Ben Gvir: “Not every criticism is a slam, we are allowed to ask the chief of staff questions, we are the ministers and this is our job.”

The Chief of Staff: “This is our professional review, not of policy, but of how the IDF acted.”

Gallant: “I didn’t know about the investigation, but I give the Chief of Staff my full support, it’s his job to check and investigate. If the Chief of Staff decided to form an investigative team – I back him up.”

Ben Gvir: “The problem is not only the timing, while the war is going on, but also who the appointees are. How could you place Shaul Mofaz, the defense minister of the expulsion, as an investigator? You’re letting the cat keep watch on the cream.”

Gantz then said furiously: “What’s the connection? The IDF is conducting a professional review, now you’ll start saying it’s the ‘conceptzia.’”

Ben Gvir: “Of course the conceptzia, it’s the conceptzia, and those who were part of the conceptzia conception cannot themselves be the investigators.”

At one point, Minister Benny Gantz hollered: “Stop attacking the Chief of Staff. You’ve gone completely mad.”

Prime Minister Netanyahu, who remained silent for most of the heated debate, stood up when the arguments had turned into a shouting match, and told the Chief of Staff: “Sometimes you have to listen to the ministers. The meeting is over.”


Finally, the mainstream media are having a ball, condemning the “outrageous behavior” of the four ministers during the cabinet debate. Unfortunately, Friday night is a time when only the left gets to have a say in the most popular TV news shows, while the right-wing pundits, most of whom keep Shabbat, remain out of the discussions. Channel 14, the only major TV channel promoting right-wing ideas, goes off the air at candlelighting time.

Minister Smotrich attempted to fill the void ahead of Shabbat with the following press release answering many of the left-leaning mainstream media’s bashing points:

  1. Politically loaded leaks from the cabinet are a terrible thing.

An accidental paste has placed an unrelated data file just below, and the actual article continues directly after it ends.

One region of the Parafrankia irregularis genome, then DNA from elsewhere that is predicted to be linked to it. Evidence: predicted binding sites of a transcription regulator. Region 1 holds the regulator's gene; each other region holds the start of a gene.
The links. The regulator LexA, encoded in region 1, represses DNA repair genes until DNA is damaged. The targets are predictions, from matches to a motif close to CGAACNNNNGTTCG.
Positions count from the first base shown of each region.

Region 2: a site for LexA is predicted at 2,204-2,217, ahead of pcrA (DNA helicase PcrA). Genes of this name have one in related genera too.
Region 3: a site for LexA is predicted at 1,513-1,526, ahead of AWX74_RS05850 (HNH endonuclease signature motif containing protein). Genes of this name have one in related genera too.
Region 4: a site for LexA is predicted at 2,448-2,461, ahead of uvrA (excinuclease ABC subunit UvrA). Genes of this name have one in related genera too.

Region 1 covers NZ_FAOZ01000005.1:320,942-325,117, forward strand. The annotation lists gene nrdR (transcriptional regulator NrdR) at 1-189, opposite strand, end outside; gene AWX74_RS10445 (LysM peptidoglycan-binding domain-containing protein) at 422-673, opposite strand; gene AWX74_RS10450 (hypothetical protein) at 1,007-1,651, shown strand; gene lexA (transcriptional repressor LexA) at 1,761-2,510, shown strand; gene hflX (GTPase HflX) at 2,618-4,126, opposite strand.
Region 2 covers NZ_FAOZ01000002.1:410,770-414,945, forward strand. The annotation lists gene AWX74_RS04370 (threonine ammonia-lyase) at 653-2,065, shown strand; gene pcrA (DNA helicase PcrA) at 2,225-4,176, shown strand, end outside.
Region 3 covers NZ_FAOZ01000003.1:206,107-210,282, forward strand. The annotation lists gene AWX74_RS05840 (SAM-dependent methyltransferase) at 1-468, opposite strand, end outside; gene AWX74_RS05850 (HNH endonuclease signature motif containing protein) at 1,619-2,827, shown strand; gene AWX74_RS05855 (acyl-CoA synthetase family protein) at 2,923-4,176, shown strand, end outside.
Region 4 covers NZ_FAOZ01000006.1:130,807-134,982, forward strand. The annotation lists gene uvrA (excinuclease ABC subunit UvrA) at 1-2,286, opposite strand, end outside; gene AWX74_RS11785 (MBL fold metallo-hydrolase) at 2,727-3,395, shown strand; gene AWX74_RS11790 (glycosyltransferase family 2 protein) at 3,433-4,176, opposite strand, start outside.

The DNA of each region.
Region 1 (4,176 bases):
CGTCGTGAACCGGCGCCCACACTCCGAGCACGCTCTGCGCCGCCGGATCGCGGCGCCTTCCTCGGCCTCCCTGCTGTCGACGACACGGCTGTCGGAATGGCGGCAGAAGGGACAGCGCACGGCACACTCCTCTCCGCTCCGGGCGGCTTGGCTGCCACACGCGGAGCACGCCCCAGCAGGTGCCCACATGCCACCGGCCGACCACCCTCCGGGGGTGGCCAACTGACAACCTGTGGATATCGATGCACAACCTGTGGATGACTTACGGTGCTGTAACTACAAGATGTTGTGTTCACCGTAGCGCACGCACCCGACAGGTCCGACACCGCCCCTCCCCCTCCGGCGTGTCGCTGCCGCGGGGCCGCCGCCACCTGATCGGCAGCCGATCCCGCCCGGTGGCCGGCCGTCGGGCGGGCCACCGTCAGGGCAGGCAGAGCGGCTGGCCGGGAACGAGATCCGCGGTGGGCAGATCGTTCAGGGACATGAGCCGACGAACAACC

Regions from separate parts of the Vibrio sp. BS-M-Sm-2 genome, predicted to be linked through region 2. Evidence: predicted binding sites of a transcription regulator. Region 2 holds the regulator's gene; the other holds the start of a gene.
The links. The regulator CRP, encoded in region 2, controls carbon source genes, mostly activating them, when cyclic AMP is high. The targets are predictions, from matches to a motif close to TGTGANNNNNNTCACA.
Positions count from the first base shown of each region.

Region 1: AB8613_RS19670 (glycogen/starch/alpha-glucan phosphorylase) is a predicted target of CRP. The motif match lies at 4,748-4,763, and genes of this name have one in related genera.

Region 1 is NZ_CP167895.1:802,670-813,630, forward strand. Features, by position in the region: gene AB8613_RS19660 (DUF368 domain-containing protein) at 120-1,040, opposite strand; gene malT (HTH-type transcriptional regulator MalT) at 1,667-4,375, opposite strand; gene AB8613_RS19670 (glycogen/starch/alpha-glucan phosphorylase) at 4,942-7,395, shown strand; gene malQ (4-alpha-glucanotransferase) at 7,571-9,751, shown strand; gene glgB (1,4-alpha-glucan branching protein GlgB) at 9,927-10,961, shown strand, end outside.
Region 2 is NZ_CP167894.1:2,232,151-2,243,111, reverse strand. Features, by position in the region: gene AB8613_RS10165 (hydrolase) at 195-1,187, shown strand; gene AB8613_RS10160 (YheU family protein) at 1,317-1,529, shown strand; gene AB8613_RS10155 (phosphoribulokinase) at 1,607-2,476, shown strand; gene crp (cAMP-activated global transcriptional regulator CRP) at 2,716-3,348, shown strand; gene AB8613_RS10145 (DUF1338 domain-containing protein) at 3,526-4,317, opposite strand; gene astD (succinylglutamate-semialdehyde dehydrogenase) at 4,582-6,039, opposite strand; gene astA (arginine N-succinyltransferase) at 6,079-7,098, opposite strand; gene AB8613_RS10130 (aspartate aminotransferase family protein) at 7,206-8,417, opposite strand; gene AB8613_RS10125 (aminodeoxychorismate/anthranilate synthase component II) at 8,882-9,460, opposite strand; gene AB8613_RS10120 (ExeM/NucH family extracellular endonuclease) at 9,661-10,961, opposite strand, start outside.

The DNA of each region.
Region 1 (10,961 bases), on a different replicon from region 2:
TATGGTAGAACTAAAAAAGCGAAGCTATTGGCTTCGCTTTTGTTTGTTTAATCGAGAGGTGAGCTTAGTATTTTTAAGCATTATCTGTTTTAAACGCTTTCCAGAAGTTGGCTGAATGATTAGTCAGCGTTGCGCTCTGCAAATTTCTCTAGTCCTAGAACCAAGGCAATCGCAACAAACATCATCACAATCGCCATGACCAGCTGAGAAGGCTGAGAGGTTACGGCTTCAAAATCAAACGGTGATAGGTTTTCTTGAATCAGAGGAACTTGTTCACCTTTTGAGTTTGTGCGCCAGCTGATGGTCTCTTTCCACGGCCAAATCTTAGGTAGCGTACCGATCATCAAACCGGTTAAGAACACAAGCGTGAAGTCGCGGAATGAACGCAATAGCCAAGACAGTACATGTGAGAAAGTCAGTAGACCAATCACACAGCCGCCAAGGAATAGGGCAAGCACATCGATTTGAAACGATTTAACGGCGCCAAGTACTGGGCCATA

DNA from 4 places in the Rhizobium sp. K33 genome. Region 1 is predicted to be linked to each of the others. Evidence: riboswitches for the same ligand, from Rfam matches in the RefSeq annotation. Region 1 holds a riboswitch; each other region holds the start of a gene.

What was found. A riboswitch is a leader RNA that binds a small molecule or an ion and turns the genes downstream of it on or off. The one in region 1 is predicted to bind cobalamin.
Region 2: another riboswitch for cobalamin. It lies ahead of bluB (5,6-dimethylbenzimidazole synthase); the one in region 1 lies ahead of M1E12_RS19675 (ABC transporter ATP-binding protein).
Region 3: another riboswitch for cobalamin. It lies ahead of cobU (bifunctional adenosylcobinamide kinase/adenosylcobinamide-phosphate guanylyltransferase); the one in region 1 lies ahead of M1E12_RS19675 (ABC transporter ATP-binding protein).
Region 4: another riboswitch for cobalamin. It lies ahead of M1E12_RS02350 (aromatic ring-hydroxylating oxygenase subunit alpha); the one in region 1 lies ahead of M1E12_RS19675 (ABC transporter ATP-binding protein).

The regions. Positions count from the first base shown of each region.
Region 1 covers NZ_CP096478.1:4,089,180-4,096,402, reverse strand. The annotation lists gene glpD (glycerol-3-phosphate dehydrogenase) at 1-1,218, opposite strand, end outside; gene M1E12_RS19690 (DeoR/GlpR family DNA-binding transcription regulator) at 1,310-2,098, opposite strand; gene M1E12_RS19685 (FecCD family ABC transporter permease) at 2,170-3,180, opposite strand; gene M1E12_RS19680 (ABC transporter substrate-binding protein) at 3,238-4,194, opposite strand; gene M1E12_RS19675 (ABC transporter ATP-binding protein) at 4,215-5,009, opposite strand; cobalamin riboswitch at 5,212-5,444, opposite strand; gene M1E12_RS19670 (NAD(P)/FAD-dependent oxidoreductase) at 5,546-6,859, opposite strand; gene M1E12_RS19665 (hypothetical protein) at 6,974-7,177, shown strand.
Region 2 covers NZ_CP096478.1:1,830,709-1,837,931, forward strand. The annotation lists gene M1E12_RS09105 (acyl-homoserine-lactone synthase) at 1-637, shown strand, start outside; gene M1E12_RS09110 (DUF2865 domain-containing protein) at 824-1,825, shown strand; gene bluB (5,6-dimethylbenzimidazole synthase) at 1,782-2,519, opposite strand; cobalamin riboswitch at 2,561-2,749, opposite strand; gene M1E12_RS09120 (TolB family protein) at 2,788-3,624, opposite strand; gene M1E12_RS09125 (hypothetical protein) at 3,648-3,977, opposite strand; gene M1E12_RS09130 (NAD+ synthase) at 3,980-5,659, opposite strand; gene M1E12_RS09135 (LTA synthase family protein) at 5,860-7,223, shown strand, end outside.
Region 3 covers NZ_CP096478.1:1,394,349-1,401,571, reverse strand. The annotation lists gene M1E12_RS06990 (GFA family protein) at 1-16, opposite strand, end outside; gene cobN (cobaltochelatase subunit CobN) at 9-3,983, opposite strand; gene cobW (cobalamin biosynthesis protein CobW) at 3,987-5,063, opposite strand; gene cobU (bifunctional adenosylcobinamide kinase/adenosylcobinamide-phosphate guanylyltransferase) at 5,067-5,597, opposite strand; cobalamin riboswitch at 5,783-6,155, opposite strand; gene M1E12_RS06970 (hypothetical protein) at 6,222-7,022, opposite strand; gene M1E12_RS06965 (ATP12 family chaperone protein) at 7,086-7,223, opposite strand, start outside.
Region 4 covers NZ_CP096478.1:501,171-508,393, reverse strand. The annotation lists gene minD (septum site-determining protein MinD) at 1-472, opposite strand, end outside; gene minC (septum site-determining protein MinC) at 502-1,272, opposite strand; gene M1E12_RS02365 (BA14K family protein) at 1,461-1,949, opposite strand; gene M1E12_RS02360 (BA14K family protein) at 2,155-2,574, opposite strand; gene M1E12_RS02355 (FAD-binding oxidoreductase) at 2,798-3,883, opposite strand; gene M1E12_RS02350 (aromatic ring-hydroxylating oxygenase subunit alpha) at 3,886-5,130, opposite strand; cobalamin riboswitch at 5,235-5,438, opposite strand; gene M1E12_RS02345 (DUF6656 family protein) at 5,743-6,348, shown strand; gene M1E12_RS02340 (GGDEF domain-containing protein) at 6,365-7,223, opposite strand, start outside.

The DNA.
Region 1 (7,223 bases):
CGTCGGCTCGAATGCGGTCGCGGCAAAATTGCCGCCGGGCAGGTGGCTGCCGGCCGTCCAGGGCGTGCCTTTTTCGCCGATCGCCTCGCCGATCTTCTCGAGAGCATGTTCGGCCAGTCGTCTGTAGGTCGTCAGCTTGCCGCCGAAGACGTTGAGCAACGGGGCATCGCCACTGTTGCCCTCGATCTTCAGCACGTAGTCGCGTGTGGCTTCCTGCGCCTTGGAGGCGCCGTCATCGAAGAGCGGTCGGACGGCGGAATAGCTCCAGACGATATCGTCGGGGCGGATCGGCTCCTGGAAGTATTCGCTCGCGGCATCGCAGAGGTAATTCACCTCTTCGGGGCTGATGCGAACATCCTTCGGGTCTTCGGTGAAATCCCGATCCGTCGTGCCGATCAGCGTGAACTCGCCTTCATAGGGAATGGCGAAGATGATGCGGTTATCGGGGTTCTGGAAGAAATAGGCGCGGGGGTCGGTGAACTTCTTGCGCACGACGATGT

2. Yesterday’s discussion did not “explode.” The Prime Minister determined in advance that it would end at midnight.
  3. Indeed, during the final five minutes there was a stormy discussion on the issue of the investigation team, but the high tones were between the ministers and not directed at the Chief of Staff.
  4. The discussion revolved around three issues: is it right to engage in investigations during the war; are the investigations an internal military thing or is it better to involve the political echelon; the composition of the investigating team, with Mofaz who is a distinct political figure and Ze’evi-Farkash who led a call for refusal in the months before the war.
  5. My position:
    * Operative investigations designed to draw lessons relevant to the continuation of the war must be done during the war, all the rest belongs after the war. As far as I understand, this is also the position of the Chief of Staff.
    * As long as it is about tactical operational investigations of where the intelligence was and where each force was, etc., it is definitely an internal matter of the army. If it goes beyond that, meaning: how we got here, what has been wrong with our perception of security policy in recent decades, and what needs to be changed strategically, it must be led by the political echelon.
    * Regarding the composition of the investigation team: it was possible to find more suitable and less political people, most importantly to maintain the neutrality of the IDF and the public’s trust in it.
  6. Questions and criticism from the political echelon to the commanders of the IDF are not “slamming” and do not contradict our full support. It is permissible and even desirable to ask the army questions and also to criticize it. The attempts to prevent this are undemocratic and above all very dangerous. This is the first lesson from the first investigation of October 7.